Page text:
Dupin is the protagonist and the quintessential detective, a precursor to later figures like Sherlock Holmes. Highly intelligent and with a keen eye for detail, he uses his deductive reasoning skills to solve a crime that baffles the police.
Dupin is portrayed as calm, analytical, and somewhat aloof, embodying the ideal of the armchair detective who can unravel mysteries through thought and observation rather than action.
His ability to step into the minds of others, including the criminal, and to understand the deeper truths of a situation, is central to his character.
The narrator, whose name is never revealed, serves as Dupin’s friend and confidant, and through his eyes, we experience the story.
He is fascinated by Dupin’s intellect and methods and acts as a conduit between Dupin and the reader, explaining Dupin’s thoughts and actions.
The narrator’s admiration for Dupin mirrors the audience’s amazement at the detective’s analytical abilities. He plays a passive role in the investigation, primarily observing and reporting on events.
Madame L’Espanaye and Her Daughter
Madame L’Espanaye and her daughter are the victims of the brutal murders that set the story’s plot in motion.
They are largely characterised by their roles in the mystery— as the unfortunate subjects of a violent crime. Little is revealed about their personalities or lives, except for the circumstances of their deaths and their financial dealings before the murder, which initially lead the police to suspect robbery as a motive.
The sailor is a crucial secondary character who provides the final piece of the puzzle. His account of how the Ourang-Outang came into his possession and subsequently committed the murders unwittingly solves the mystery.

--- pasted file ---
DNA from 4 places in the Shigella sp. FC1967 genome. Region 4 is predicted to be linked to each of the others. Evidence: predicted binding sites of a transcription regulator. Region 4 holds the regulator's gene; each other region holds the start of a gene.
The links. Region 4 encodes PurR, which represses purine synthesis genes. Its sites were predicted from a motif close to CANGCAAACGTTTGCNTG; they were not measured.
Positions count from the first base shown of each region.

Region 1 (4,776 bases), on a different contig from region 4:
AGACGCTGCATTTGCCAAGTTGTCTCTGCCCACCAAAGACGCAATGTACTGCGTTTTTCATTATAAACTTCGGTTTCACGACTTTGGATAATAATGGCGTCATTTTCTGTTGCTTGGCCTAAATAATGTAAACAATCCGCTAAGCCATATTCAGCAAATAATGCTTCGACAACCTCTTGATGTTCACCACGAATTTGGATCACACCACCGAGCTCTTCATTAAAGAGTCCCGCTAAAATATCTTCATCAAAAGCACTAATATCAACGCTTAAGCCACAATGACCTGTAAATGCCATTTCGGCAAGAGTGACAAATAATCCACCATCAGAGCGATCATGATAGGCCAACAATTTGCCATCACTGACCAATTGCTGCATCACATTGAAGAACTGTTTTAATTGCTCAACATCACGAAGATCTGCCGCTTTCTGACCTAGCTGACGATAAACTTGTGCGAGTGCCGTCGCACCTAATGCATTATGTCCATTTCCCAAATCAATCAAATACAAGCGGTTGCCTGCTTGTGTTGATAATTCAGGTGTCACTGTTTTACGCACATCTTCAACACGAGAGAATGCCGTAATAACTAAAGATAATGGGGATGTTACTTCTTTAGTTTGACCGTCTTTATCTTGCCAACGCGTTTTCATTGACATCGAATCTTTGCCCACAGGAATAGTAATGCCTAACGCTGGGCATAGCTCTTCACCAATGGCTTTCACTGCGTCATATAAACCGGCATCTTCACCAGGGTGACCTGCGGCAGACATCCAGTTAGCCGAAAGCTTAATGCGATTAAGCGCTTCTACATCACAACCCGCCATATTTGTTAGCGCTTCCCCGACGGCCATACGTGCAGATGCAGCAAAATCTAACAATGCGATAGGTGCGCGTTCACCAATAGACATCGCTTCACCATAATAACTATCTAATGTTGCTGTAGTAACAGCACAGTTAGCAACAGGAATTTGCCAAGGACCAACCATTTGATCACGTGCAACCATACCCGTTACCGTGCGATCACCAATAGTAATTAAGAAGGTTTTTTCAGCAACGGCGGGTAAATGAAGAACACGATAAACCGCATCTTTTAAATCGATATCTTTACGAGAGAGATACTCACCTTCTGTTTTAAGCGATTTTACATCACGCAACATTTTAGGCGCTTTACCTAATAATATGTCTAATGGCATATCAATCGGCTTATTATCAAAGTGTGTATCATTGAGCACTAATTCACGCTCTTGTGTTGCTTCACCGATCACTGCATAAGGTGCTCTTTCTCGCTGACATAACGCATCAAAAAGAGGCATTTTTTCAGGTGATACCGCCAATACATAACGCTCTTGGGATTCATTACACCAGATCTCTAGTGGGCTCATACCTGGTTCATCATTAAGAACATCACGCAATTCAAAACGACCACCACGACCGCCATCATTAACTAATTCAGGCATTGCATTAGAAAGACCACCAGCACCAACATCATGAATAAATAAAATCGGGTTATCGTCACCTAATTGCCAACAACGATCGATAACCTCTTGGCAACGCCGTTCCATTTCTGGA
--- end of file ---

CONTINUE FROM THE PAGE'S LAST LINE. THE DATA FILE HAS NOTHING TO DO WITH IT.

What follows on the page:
He is depicted as remorseful and scared, concerned more about the repercussions of his actions (or inactions) that led to the tragedy than about his own welfare.
His character introduces the theme of unintended consequences, showing how actions taken without malice can still result in horror.
Though not a human character, the Ourang-Outang plays a pivotal role in the story.
It is the actual perpetrator of the murders, acting not out of malice but rather mimicking behaviors it observed, specifically shaving, which leads to the tragic events.
The Ourang-Outang embodies the themes of misinterpretation and the unpredictable nature of violence. Its actions, driven by curiosity and imitation, contrast with human actions driven by reason, underscoring the story’s exploration of reason versus instinct.
The Paris Police
The Paris police represent the conventional approach to crime solving, which is depicted as ineffectual compared to Dupin’s analytical method. They are quick to arrest Adolphe Le Bon, the bank clerk, based on circumstantial evidence, showcasing their reliance on assumptions and the pressure to find a culprit.
Their failure to solve the case highlights the story’s critique of traditional investigative methods and serves to elevate Dupin’s superior deductive reasoning.
1. The Power and Limitations of Human Intellect